Italian Prime Minister Mario Monti said the European Central Bank’s bond-buying plan reduced the stigma of asking for aid, as he followed Spanish counterpart Mariano Rajoy in resisting tapping the bailout program.
“The drama in the word ‘help’ has been reduced,” Monti said at a press conference yesterday in Rome. “Now, there are ways in the European Union, which must be used under careful conditionality and in the interest of all, to confront” unreasonable increases in borrowing costs, he said.
Monti said he was trying to avoid seeking aid, and echoed Rajoy in saying it was premature to comment on the details of the plan. Rajoy said in Madrid he needed time to study the proposal, resisting pressure to say whether he would seek a rescue more than a month after saying he may consider it.
ECB President Mario Draghi handed the initiative back to governments as he said the central bank would only buy debt from nations that seek aid tied to strict conditions from Europe’s government-led rescue facilities. Rajoy, who faces a regional election next month amid a slide in popular support, may be playing for time as he tries to soften the austerity demands tied to such support.
Spanish bonds rose today, pushing the benchmark 10-year yield below 6 percent for the first time since May 25. It hit a euro-era record of 7.75 percent on July 25. The yield on Italian debt of a similar maturity fell as low as 5.03 percent at 9:36 a.m. in Rome.
“What Rajoy is doing is to continue trying to limit conditionality as much as he can,” Antonio Barroso, a political scientist at Eurasia Group in London and a former Spanish government pollster, said in a telephone interview. “Judging by what he’s done in the last six months, he’s never been very proactive and there’s no reason for him to change today.”
Rajoy, who denied Spain would need a bailout for its banks less than two weeks before seeking one, said after meeting Chancellor Angela Merkel yesterday that he hadn’t made any new commitments to his German counterpart. Merkel said they “didn’t talk at all about conditions” for a possible Spanish bailout. The government, which has kept an election pledge to shield pensions from cuts even as it ditched other promises, has no plans to reduce retirement benefits, Rajoy said.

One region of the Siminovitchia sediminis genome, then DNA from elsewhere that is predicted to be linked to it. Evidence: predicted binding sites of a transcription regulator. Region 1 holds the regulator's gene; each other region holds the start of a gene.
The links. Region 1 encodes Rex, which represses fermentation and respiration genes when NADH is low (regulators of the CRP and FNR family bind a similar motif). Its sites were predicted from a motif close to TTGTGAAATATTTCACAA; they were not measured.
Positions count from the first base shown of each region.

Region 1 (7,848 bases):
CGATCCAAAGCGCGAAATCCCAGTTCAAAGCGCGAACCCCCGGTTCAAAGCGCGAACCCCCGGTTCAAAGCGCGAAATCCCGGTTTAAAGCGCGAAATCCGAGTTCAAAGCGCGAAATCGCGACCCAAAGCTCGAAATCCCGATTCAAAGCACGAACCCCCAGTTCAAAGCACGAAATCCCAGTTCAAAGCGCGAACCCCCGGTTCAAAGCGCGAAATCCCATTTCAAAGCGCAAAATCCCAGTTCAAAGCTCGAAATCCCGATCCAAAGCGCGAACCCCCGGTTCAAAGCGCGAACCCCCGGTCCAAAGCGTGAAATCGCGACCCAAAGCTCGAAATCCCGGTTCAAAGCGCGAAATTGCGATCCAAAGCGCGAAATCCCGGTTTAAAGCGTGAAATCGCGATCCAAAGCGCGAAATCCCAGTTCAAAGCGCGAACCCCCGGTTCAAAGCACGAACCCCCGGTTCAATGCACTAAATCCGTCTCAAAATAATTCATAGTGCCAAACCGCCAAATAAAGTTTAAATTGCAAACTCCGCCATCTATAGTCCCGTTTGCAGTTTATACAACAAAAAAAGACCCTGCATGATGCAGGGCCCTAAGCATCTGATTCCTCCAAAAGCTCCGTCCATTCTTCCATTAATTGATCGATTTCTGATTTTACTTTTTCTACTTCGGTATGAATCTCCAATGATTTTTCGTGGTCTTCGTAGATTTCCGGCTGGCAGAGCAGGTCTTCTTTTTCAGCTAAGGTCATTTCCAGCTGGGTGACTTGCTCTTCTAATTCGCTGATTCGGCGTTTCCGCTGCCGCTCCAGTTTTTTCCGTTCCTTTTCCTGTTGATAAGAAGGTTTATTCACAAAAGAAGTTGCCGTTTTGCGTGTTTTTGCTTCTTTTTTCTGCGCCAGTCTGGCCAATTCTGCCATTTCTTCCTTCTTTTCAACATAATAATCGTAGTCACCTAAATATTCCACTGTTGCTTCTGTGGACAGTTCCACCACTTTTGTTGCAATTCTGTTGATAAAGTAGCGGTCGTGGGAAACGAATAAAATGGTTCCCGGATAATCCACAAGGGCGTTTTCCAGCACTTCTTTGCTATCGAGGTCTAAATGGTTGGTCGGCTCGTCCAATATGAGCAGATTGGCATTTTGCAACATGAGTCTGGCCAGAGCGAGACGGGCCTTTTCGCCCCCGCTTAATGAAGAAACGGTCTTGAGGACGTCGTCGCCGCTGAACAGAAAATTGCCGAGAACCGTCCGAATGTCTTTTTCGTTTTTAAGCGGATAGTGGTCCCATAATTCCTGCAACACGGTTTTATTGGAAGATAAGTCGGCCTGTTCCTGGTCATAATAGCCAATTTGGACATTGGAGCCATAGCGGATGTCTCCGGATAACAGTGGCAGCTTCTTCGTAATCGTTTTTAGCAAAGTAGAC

“When I have anything new to tell you, I will say so,” Rajoy told reporters. “For the moment I haven’t even had the time to read about Mr. Draghi’s intervention.”
ECB policy makers agreed on an unlimited bond-purchase program aimed at regaining control of interest rates and fighting speculation of a breakup of the currency. The program, targeting government debt with maturities of one to three years on the secondary market, will be activated if a country has asked Europe’s bailout fund to buy its debt on the primary market. The International Monetary Fund will be asked to help design and monitor country-specific plans.
“It is obvious the government needs financial aid but it also has a reputation to take care of,” said Alfredo Arahuetes Garcia, head of the economy department at Pontificia Comillas University in Madrid. “The government doesn’t want to look desperate, it wants to look like it’s negotiating on an equal basis, not being thrown the lifebuoy as its about to drown.”
ECB policy maker Luc Coene underscored the conditions in comments to reporters late yesterday. Aid “will depend on all the other instances that have to approve these things and then we will intervene,” said Coene, who heads the Belgian central bank.
Galicia, Basque Votes
Rajoy faces regional votes in his home region of Galicia, where his People’s Party governs, and in the Basque Country, on Oct. 21. His government postponed the 2012 budget until after elections in Andalusia in March, undermining confidence in the new government.
“With the local elections in Galicia around the corner, Rajoy himself probably doesn’t know whether he’s going to request a bailout,” Eurasia’s Barroso said.
Rajoy, in an interview published in the Frankfurter Allgemeine Zeitung yesterday before he hosted Merkel, called for a shift away from “orthodox thinking” to help Spain and others. While principles are important, “it’s also good to be flexible,” he was quoted as saying.
His ability to hold out will depend on his access to markets. The government, which said yesterday it has sold 77 percent of the bonds it plans to issue this year, faces 20 billion euros of bond redemptions in October.
“In our view, we expect the Spanish government to request such a program by early October at the latest,” economists led by Julian Callow at Barclays in London said in a note to clients yesterday. Italy “would also benefit from being in such a program,” they said.
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